Moved to another site

At Little's request, Fire Department officials agreed in June 2023 to move him to a site at which the Progress Pride Flag was not flying and to not require him to raise the flag or ensure that someone else raise the flag, the suit says.


But two days later, before Little arrived at his assigned job area, a section chief allegedly ordered lifeguards at three subareas to raise the flags. Little took down the flags and his accommodation was revoked after that, the suit says.

Since then, L.A. County Fire Department personnel have engaged in retaliation and harassment against Little, who has worked as a lifeguard for more than 22 years, the suit alleges.

"My hope is that this lawsuit encourages productive dialogue between employees of faith and their employers," Little said in a news release. "No employee should be expected to abandon their faith when entering the workplace and unfortunately, I felt backed into a corner where my faith was incompatible with the requirements of my job."

Pride flags have been controversial across the nation.

In Michigan, two members of the Hamtramck Human Relations Commission sued the city after they were removed from their positions last year for raising a Pride flag on a city-owned flagpole.

The Hamtramck City Council unanimously passed a resolution in June 2023 that barred any religious, ethnic, racial, political or sexual orientation group flags from being flown on public properties. The resolution said the city did not want to "open the door for radical or racist groups to ask for their flags to be flown."


On July 9, 2023, Human Relations Commission members Russ Gordon and Cathy Stackpoole raised the Pride flag on a pole on Joseph Compau Avenue. Police took the flag down, and two days later, the City Council passed two resolutions -- one removing the two from the commission and the other rescinding the authority of the commission to maintain and fly flags on city property.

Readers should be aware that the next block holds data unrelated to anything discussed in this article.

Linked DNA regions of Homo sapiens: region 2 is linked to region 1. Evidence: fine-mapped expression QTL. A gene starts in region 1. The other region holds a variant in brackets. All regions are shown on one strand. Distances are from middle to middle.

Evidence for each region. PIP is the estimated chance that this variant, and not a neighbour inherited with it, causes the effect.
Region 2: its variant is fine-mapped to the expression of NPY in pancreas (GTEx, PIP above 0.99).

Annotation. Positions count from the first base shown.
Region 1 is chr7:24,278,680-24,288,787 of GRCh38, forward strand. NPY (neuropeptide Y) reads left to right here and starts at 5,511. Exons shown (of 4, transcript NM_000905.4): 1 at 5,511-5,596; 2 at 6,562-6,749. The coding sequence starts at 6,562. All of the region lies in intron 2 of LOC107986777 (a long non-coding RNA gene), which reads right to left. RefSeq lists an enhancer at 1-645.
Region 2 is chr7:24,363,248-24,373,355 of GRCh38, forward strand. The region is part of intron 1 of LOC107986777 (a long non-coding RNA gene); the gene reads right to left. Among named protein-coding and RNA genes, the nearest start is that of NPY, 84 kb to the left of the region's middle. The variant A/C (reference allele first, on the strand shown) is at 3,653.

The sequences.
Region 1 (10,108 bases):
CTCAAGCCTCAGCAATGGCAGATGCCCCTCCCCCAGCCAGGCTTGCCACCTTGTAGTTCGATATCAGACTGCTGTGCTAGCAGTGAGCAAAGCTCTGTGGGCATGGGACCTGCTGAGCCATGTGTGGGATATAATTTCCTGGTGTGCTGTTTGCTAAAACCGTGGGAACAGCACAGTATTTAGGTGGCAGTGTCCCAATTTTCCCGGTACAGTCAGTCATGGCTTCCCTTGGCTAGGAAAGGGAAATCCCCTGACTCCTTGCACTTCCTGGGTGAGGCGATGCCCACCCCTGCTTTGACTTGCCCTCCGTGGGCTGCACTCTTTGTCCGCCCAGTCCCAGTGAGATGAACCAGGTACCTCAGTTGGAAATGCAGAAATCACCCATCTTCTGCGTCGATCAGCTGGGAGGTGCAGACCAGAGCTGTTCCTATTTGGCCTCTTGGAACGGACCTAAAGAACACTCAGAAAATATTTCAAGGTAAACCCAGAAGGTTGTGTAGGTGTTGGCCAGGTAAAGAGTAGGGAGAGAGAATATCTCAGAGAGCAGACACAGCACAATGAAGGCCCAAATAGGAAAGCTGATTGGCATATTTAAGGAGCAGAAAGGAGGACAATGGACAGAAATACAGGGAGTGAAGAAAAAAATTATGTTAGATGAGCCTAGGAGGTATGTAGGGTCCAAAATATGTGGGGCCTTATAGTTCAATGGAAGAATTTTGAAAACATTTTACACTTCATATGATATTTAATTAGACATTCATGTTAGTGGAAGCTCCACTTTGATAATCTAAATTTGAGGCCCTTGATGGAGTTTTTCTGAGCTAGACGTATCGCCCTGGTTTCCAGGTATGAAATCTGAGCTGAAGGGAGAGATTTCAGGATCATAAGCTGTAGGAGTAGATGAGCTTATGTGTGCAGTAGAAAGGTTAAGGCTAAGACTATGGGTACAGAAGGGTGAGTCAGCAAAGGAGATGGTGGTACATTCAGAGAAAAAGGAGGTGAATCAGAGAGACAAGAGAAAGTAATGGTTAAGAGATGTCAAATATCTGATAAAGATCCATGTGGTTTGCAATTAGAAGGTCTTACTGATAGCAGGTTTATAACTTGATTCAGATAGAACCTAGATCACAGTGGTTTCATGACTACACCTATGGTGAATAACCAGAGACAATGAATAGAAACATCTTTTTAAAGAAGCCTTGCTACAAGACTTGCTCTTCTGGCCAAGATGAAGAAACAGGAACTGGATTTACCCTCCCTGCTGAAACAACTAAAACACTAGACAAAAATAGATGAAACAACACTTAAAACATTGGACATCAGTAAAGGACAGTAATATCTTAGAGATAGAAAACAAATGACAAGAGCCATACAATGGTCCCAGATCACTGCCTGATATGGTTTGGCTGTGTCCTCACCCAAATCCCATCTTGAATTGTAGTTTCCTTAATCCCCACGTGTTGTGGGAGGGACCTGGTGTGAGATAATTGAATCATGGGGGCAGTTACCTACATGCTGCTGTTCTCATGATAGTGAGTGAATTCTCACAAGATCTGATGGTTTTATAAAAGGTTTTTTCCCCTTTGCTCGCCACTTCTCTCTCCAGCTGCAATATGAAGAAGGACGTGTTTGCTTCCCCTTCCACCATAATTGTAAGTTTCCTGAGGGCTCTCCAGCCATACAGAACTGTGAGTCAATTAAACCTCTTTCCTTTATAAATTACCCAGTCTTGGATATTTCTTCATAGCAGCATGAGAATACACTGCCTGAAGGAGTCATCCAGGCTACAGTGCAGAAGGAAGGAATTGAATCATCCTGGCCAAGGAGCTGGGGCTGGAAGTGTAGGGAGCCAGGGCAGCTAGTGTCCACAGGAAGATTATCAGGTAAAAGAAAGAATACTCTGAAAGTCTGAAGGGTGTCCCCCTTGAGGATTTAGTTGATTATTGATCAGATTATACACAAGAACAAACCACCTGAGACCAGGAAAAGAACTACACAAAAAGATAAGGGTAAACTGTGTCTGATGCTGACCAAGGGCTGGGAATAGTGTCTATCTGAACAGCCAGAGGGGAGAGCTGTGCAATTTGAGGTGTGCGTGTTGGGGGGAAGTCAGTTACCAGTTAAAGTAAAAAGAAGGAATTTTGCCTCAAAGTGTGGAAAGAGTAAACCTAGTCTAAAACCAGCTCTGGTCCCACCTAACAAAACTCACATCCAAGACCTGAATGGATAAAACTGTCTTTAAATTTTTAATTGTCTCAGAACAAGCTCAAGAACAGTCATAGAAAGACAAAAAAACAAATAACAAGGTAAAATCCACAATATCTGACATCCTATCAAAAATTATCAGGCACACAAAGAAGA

Constitutional rights cited

Gordon and Stackpoole filed suit in U.S. District Court for the Eastern District of Michigan, alleging violations of their constitutional rights under the First Amendment and seeking orders rescinding the resolutions.

In Colorado, a father alleged that Denver Public Schools engaged in "blatant discrimination" against heterosexual students by allowing Pride flags to be displayed beside classroom doors, but not providing the choice to hang flags that represent his children's sexual orientation.

Nathan Feldman says in a suit filed in U.S. District Court for the District of Colorado that he does not take issue with the Pride Flag displays, but simply wants to provide a straight pride flag for display in front of his children's classroom at Slavens School.

The flag he wants displayed has the male and female gender symbols on it. District officials and teachers have disregarded or refused Feldman's request to hang the flag, the suit alleges.


"DPS' LGBTQ Policy discriminates against students by way of only vesting the right and choice to display flags that inherently and definitionally include some students and exclude other students on the basis of sex," the suit says.

Feldman, who alleges he and his children "have experienced, and will continue to experience, irreparable harm, mental anguish, pain, suffering, and other pecuniary and non-economic losses," is seeking at least $3 million in damages.

Latest Headlines